Microseismicity of the Tehran Region Based on Three Seismic Networks
The main purpose of this research is to show the current active faults and active tectonic of the area by three seismic networks in Tehran region: 1-Tehran Disaster Mitigation and Management Organization (TDMMO), 2-Broadband Iranian National Seismic Network Center (BIN), 3-Iranian Seismological Center (IRSC). In this study, we analyzed microearthquakes happened in Tehran city and its surroundings using the Tehran networks from 1996 to 2015. We found some active faults and trends in the region. There is a 200-year history of historical earthquakes in Tehran. Historical and instrumental seismicity show that the east of Tehran is more active than the west. The Mosha fault in the North of Tehran is one of the active faults of the central Alborz. Moreover, other major faults in the region are Kahrizak, Eyvanakey, Parchin and North Tehran faults. An important seismicity region is an intersection of the Mosha and North Tehran fault systems (Kalan village in Lavasan). This region shows a cluster of microearthquakes. According to the historical and microseismic events analyzed in this research, there is a seismic gap in SE of Tehran. The empirical relationship is used to assess the Mmax based on the rupture length. There is a probability of occurrence of a strong motion of 7.0 to 7.5 magnitudes in the region (based on the assessed capability of the major faults such as Parchin and Eyvanekey faults and historical earthquakes).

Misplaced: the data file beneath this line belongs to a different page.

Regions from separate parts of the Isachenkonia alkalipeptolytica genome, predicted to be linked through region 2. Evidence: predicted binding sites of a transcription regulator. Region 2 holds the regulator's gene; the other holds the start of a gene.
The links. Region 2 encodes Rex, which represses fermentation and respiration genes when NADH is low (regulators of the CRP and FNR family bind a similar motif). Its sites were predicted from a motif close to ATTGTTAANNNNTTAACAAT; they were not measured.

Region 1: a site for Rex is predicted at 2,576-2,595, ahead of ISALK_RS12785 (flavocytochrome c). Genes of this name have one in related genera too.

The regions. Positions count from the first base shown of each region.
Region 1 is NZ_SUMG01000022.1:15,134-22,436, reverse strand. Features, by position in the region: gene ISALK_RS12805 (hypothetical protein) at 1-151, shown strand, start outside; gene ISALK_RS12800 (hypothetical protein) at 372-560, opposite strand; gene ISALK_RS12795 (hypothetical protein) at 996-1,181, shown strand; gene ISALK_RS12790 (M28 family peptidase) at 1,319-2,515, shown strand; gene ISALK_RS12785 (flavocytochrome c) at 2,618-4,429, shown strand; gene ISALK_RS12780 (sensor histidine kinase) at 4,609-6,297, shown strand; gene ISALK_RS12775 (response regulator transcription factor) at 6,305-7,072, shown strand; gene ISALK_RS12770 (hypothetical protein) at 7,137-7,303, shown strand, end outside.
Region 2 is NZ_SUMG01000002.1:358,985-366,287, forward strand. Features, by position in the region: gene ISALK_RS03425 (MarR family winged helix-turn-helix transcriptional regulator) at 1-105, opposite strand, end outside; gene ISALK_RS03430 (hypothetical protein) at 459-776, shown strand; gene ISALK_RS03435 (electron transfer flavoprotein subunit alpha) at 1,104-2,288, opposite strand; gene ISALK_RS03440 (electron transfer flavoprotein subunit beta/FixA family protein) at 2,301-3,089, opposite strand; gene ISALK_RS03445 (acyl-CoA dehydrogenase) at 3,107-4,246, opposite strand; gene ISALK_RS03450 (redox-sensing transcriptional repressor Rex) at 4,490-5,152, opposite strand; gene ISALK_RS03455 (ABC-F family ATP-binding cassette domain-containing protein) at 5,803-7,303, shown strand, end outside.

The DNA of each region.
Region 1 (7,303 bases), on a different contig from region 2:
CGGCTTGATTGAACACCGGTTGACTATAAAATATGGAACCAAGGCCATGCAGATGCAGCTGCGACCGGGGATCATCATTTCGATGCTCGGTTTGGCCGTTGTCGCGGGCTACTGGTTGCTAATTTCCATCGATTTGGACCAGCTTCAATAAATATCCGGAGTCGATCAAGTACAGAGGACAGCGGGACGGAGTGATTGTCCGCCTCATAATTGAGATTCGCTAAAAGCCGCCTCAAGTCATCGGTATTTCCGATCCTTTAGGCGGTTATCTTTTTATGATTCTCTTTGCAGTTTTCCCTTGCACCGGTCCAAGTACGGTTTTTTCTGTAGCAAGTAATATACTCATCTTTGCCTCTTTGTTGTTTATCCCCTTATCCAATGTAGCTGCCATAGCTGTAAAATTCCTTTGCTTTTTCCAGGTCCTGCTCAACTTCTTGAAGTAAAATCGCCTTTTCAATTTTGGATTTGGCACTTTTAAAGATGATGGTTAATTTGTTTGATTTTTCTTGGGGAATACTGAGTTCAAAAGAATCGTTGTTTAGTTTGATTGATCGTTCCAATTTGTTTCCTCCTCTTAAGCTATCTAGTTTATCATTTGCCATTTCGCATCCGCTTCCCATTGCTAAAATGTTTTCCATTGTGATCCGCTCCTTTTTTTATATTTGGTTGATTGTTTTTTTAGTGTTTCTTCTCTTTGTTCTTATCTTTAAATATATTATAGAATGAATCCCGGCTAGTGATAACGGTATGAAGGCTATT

Optimal Retrofit Design of Reinforced Concrete Frame with Infill Wall Using Fiber Reinforced Plastic Materials
Various retrofit techniques for reinforced concrete frame with infill wall have been steadily developed. Among those techniques, strengthening methodology based on diagonal FRP strips (FRP bracings) has numerous advantages such as feasibility of implementing without interrupting the building under operation, reduction of cost and time, and easy application. Considering the safety of structure and retrofit cost, the most appropriate retrofit solution is needed. Thus, the objective of this study is to suggest pareto-optimal solution for existing building using FRP bracings. To find pareto-optimal solution analysis, NSGA-II is applied. Moreover, the seismic performance of retrofit building is evaluated. The example building is 5-storey, 3-bay RC frames with infill wall. Nonlinear static pushover analyses are performed with FEMA 356. The criterion of performance evaluation is inter-story drift ratio at the performance level IO, LS, CP. Optimal retrofit solutions is obtained for 32 individuals and 200 generations. Through the proposed optimal solutions, we confirm the improvement of seismic performance of the example building.